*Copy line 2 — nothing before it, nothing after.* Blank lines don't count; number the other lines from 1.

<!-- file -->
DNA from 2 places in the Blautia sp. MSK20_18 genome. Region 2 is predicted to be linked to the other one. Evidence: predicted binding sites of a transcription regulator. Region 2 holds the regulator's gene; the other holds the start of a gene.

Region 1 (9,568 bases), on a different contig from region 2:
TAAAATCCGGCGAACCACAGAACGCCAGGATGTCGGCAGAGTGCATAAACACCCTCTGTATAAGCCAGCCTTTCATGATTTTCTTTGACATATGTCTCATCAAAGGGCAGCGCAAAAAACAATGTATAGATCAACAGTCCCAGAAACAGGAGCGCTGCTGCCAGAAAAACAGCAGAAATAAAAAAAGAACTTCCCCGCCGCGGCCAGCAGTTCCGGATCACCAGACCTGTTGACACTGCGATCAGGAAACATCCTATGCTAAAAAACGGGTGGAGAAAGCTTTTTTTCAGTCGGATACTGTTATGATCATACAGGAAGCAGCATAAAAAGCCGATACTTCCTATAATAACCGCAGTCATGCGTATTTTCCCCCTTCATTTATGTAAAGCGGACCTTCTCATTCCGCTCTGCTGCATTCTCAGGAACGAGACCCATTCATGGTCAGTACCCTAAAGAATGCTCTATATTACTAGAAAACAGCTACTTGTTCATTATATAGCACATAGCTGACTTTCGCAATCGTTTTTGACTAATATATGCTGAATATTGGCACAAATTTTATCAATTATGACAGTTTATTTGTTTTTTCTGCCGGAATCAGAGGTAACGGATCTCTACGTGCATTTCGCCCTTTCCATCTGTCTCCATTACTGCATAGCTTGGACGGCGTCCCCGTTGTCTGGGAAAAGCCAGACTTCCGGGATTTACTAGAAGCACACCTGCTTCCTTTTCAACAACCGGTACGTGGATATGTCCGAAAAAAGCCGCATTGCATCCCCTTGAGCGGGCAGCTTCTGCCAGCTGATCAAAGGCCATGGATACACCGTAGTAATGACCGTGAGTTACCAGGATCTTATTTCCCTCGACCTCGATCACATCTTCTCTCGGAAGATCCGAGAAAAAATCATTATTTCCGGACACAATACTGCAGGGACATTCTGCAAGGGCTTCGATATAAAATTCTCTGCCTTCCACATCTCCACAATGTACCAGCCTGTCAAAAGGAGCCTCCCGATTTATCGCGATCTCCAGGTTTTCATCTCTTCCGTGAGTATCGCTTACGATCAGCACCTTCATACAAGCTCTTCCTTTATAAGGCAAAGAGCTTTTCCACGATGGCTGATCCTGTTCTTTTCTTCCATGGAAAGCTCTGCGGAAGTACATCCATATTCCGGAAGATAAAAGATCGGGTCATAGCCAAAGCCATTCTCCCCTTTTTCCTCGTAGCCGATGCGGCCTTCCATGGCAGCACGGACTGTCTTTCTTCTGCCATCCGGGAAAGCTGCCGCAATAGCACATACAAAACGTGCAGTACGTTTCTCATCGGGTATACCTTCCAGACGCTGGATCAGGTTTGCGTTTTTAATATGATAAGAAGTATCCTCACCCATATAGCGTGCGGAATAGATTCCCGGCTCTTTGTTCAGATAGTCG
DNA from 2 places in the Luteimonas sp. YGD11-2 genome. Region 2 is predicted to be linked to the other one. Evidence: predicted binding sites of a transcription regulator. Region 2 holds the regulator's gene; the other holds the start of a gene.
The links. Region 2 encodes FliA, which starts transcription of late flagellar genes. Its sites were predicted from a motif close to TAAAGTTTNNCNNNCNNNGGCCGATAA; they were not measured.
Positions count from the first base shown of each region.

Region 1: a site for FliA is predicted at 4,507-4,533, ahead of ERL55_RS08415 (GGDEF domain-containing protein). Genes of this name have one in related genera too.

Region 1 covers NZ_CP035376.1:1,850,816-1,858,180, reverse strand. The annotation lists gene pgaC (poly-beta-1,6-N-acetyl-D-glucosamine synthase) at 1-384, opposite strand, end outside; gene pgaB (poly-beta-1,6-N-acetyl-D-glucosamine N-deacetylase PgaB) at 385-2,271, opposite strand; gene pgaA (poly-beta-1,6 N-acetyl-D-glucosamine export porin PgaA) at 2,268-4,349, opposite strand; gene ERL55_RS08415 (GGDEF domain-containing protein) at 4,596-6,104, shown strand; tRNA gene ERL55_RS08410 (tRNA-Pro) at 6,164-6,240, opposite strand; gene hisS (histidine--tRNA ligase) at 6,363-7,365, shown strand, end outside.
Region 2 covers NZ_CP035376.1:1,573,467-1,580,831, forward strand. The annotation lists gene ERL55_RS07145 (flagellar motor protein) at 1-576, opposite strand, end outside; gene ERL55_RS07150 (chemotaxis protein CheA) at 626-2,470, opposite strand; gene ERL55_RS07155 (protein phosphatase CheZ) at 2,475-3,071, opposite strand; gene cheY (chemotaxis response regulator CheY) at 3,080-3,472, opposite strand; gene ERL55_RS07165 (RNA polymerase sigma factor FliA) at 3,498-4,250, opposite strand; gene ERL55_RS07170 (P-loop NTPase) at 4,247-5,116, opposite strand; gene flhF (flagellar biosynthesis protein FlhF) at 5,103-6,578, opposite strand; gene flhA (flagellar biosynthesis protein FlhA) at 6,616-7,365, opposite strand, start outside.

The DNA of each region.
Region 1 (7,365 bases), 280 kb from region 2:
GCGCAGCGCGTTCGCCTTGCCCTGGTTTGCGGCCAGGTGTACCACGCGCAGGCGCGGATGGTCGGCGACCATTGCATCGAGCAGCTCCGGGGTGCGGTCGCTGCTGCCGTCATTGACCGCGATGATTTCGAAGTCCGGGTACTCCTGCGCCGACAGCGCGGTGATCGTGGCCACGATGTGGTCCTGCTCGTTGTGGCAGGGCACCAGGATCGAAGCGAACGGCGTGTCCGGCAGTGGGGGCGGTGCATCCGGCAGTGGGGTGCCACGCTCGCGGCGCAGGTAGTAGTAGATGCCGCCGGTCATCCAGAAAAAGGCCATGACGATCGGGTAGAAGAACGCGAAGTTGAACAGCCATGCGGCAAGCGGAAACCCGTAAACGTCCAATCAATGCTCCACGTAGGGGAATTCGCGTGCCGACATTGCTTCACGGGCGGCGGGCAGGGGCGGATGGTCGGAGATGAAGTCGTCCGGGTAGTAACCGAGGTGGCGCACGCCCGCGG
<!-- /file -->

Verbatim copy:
Region 1 (9,568 bases), on a different contig from region 2: